People across Herts, Beds and Bucks were awoken early on Sunday morning by an explosion, later described by Hertfordshire's Chief Fire Officer Roy Wilsher as "the largest incident of its kind in peace time Europe".
The Fire Brigade and other emergency services were called to attend Buncefield Oil Depot in Hemel Hempstead following reports of a huge explosion just after 6.00am.
The depot, situated near to Junction 8 of the M1 is one of the largest fuel supplying facilities in the country and maintains fuel deliveries to Luton, Heathrow and Gatwick airports.
In total there were 20 petrol tanks involved in the fire, each said to hold three million gallons of fuel.
|The skies dark with thick smoke.|
The noise of the explosion is being reported to have been heard as far away as the Netherlands.
Eyewitnesses have been recounting their experiences. Nick from Hemel Hempstead described how his father was injured:
"He has glass all over his face, he was sleeping and the window shattered on top of him and he has cuts all over his face and glass in his eyes" he said.
"Cars have been blown in and windows have been smashed, our front door has been knocked completely over and all the back windows have shattered, there is glass everywhere."
Carol from Flamstead was woken by the first explosion:
"I woke up to an enormous bang, the whole house shook. We live in Flamstead which is a few miles away from Hemel but looking out from my bedroom window it looks straight across the hill to Hemel" she recalled.
"I immediately got up when I felt the house shake because I didn't know what it was, I looked out of the window and I saw a huge fireball coming up in to the sky in the direction of Hemel."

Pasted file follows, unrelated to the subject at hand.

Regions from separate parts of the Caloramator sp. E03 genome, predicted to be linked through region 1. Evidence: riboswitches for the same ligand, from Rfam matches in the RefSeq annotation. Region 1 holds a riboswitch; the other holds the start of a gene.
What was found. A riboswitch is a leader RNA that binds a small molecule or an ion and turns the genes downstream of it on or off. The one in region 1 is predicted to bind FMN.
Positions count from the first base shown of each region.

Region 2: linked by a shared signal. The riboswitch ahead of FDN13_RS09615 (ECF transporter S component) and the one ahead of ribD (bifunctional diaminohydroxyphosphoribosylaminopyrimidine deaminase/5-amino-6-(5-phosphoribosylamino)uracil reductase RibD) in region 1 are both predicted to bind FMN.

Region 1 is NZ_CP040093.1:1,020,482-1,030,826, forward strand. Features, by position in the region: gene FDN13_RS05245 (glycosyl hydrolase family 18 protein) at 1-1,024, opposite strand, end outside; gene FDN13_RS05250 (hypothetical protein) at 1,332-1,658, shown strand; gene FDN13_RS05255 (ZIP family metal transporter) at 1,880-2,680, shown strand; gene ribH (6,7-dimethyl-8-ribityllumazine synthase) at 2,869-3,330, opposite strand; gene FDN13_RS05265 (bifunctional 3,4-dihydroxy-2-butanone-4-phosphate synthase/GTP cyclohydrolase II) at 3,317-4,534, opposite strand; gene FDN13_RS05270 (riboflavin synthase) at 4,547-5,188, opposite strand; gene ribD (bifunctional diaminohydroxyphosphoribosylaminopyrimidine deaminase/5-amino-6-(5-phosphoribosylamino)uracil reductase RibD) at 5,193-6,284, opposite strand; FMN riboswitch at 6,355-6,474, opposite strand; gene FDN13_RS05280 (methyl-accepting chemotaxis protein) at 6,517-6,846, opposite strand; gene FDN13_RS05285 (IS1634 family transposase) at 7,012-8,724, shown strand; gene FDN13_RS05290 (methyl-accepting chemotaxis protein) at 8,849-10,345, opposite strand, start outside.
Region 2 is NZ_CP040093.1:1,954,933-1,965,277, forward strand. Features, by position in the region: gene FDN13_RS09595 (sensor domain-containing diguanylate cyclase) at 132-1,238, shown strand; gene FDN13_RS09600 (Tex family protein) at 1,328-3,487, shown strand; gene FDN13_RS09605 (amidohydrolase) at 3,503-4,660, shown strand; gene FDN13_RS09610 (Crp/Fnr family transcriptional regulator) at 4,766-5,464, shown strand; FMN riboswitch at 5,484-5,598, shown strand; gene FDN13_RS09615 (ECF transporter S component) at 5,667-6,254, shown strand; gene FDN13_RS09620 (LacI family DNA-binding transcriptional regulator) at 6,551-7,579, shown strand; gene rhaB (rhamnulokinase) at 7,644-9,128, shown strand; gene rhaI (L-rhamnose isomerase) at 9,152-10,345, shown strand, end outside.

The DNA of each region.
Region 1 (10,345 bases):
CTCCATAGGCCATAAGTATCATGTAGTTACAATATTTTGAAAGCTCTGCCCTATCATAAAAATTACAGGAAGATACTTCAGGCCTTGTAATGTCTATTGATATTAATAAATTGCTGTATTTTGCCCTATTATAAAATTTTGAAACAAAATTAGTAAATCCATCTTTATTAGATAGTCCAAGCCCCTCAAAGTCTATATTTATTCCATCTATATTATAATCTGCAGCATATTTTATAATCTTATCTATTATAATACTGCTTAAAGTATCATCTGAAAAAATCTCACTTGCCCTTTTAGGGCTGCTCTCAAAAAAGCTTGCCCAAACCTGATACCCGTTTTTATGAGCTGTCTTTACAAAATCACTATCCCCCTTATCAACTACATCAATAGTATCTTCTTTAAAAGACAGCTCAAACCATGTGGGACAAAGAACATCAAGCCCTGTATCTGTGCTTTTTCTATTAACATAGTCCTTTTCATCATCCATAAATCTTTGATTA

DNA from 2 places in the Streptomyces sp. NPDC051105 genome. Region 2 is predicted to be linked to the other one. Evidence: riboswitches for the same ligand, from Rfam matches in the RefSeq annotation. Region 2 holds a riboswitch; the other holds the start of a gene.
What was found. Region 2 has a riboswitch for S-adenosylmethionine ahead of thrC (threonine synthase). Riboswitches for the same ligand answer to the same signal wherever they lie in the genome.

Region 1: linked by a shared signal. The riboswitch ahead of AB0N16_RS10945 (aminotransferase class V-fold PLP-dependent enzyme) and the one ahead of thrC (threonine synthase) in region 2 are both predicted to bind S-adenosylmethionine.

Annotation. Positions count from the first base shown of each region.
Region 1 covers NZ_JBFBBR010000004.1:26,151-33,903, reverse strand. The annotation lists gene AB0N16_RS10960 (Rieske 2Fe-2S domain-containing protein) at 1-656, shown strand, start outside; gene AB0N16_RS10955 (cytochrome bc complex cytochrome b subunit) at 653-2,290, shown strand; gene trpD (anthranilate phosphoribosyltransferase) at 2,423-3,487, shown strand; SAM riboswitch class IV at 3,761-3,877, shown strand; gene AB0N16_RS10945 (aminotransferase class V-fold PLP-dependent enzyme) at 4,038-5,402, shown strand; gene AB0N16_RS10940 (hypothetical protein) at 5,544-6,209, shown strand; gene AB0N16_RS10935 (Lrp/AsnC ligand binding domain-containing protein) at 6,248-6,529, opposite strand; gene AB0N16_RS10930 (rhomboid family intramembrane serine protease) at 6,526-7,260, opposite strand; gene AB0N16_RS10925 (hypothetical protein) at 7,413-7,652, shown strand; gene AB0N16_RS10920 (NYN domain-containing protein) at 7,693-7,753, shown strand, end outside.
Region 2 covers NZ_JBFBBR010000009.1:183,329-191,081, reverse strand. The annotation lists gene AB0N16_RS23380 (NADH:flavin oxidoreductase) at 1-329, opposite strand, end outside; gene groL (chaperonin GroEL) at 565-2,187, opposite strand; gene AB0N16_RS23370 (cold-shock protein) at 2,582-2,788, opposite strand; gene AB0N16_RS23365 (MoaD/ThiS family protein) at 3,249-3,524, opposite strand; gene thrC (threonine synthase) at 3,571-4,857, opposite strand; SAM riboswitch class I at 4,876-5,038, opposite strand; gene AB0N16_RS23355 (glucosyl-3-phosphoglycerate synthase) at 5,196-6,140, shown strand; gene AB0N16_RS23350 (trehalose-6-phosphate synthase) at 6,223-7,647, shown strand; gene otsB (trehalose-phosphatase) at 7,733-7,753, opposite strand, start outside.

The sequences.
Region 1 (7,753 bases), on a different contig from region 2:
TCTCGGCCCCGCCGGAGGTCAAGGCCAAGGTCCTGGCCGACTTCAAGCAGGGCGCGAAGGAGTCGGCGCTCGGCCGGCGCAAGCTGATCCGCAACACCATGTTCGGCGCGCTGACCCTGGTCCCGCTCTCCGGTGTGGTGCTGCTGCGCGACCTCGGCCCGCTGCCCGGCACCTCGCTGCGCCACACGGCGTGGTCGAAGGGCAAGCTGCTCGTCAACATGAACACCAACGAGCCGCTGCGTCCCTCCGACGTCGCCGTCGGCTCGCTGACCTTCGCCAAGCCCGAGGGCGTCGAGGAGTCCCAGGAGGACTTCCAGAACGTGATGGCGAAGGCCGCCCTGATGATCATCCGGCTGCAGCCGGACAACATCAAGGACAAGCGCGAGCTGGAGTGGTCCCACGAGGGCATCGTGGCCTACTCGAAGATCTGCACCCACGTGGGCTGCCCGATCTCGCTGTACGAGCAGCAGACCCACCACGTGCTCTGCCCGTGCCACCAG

"Then the whole sky was orange and lit up and then you could see the flames rising from that direction. This was around 6.00am and then there were a couple of smaller explosions."
Kathryn from St Albans was also disturbed:
"There was a massive bang and we looked out the window and we could just see cars with their alarms going off but in the distance there was a massive plume of smoke reaching up about 40 or 50 feet billowing and lots of red and orange sparks, it was really, really frightening" she said.
Kelly Roberts, from Hemel Hempsted lives near to the Buncefield site:
"We're in a third floor flat and the flames are twice as big and the sky was absolutely illuminated orange" she said.
|"It took me off my feet. I'm not quite sure if my knees buckled or whether the blast took me off my feet, I was just in shock at that point."|
|Tanker driver, Paul Turner, who had just arrived at the depot.|
"Then we got a phone call to say that my sister-in-law's roof had caved in, I've come round there and out of the window is just a scene you could never imagine.
"It's like watching a volcano, there are fireballs, smoke and it is just unbelievable."
Claire Lay, lives on a farm next to the oil depot, she woke up to the blast:
"There was one bang which woke me up and by the time the second bang went off which was almost immediately after, we were at our window" she explained.
"It was just huge - within seconds there were hundreds of feet of blazing fire and the flats next door to us have been structurally damaged, the whole sides of them have been taken off."
BBC Journalist, Nick Holland, said that he spoke to two oil tanker drivers who had been inside the Buncefield Fuel depot: